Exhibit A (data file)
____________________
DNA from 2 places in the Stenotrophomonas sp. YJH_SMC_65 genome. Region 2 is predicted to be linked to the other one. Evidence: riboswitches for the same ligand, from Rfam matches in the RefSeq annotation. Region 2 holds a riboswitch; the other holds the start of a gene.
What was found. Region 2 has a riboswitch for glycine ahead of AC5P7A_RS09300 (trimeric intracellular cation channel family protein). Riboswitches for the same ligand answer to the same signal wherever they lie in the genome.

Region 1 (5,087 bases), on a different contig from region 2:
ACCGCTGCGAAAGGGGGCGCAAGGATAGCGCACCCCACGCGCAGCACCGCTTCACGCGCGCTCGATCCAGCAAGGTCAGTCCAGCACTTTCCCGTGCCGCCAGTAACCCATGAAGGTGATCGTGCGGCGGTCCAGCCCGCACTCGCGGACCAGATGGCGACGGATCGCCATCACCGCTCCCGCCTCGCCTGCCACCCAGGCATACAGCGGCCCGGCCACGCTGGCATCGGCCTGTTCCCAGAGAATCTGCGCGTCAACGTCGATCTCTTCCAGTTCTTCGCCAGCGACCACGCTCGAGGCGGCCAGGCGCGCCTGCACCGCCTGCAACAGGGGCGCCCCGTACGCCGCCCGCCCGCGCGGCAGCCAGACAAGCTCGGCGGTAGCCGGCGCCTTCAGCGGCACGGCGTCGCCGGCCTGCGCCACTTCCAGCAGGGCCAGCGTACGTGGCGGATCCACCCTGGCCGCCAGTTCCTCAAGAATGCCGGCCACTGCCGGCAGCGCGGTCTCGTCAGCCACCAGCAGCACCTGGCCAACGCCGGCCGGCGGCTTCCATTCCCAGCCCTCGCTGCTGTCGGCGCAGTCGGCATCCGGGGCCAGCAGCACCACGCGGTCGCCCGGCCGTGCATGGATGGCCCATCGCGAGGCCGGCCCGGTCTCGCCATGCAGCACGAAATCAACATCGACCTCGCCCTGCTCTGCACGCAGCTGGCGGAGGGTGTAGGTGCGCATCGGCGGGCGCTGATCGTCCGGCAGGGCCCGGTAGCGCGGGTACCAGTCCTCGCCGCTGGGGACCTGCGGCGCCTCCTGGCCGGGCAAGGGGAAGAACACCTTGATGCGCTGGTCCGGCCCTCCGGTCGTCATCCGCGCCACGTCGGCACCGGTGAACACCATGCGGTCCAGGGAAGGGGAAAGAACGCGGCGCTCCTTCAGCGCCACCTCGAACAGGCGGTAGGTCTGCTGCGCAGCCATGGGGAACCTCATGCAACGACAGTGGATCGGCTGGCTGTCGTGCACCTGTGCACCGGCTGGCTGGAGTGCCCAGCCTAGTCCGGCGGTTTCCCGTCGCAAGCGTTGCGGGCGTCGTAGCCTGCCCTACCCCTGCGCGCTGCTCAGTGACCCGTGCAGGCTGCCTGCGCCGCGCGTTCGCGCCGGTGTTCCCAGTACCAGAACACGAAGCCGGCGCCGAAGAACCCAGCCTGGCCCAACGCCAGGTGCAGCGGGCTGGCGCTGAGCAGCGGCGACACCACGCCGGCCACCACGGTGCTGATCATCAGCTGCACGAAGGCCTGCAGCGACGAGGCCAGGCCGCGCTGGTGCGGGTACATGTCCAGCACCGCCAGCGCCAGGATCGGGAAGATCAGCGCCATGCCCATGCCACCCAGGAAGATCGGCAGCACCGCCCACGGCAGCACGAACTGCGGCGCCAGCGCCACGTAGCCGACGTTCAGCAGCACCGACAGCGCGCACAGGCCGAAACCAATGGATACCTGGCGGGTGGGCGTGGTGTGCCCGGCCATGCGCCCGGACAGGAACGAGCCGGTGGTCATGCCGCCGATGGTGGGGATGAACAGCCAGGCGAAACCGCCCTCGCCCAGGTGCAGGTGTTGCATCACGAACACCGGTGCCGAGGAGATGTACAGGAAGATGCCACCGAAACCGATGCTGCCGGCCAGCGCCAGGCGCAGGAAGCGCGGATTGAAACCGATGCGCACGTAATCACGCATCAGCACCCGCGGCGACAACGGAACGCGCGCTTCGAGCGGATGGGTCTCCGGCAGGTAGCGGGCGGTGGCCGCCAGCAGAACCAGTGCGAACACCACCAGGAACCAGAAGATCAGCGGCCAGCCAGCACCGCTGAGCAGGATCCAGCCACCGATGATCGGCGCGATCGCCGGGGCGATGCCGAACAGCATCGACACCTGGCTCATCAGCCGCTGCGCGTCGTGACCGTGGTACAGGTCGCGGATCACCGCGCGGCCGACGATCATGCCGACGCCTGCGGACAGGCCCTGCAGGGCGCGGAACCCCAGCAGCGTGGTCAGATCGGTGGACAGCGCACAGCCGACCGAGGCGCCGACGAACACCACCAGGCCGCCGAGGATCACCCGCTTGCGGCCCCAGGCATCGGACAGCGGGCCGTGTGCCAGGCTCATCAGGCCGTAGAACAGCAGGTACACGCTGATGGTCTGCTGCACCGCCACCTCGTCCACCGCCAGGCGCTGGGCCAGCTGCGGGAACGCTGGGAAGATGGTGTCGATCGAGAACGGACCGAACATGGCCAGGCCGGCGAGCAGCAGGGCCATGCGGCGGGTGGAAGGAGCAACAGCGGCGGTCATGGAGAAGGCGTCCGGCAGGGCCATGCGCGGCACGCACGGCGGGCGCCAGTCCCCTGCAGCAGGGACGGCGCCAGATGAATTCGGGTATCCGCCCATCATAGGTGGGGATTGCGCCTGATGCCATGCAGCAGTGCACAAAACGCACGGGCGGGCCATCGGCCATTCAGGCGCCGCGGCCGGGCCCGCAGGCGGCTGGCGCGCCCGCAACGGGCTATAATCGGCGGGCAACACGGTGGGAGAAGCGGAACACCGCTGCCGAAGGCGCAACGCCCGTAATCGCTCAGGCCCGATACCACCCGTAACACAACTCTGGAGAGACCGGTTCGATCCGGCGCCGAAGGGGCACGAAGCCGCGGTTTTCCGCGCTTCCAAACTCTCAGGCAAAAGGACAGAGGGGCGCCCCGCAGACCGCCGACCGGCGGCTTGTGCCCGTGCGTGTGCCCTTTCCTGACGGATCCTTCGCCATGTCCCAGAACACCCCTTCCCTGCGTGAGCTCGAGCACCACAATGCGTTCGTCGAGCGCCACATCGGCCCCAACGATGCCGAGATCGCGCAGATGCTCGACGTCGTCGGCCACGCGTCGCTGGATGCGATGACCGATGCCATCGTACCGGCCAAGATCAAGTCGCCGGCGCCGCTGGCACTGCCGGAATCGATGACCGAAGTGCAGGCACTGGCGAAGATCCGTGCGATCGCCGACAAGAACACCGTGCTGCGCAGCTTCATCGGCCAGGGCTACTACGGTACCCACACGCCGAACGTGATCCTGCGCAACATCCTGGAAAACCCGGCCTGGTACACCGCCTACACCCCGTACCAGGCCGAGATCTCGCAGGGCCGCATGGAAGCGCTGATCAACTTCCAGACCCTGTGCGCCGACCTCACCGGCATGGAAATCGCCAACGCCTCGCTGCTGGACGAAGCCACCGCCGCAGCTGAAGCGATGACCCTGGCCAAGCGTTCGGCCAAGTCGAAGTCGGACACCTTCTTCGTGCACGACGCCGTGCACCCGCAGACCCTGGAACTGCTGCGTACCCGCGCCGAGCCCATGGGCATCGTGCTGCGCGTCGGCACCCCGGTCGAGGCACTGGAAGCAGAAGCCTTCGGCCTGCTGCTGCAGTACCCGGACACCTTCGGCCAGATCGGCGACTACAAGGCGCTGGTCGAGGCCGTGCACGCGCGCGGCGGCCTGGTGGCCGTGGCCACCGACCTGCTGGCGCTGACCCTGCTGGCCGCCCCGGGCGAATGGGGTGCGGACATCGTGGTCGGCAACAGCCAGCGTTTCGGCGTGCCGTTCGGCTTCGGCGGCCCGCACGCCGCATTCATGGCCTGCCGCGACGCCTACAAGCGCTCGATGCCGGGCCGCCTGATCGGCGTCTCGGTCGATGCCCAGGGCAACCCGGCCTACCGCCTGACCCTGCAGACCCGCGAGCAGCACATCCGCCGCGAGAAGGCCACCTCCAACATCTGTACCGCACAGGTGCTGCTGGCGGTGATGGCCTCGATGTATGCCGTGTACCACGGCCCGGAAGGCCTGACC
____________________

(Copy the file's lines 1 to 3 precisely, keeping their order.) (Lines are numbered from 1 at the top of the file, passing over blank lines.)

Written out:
DNA from 2 places in the Stenotrophomonas sp. YJH_SMC_65 genome. Region 2 is predicted to be linked to the other one. Evidence: riboswitches for the same ligand, from Rfam matches in the RefSeq annotation. Region 2 holds a riboswitch; the other holds the start of a gene.
What was found. Region 2 has a riboswitch for glycine ahead of AC5P7A_RS09300 (trimeric intracellular cation channel family protein). Riboswitches for the same ligand answer to the same signal wherever they lie in the genome.

Region 1 (5,087 bases), on a different contig from region 2: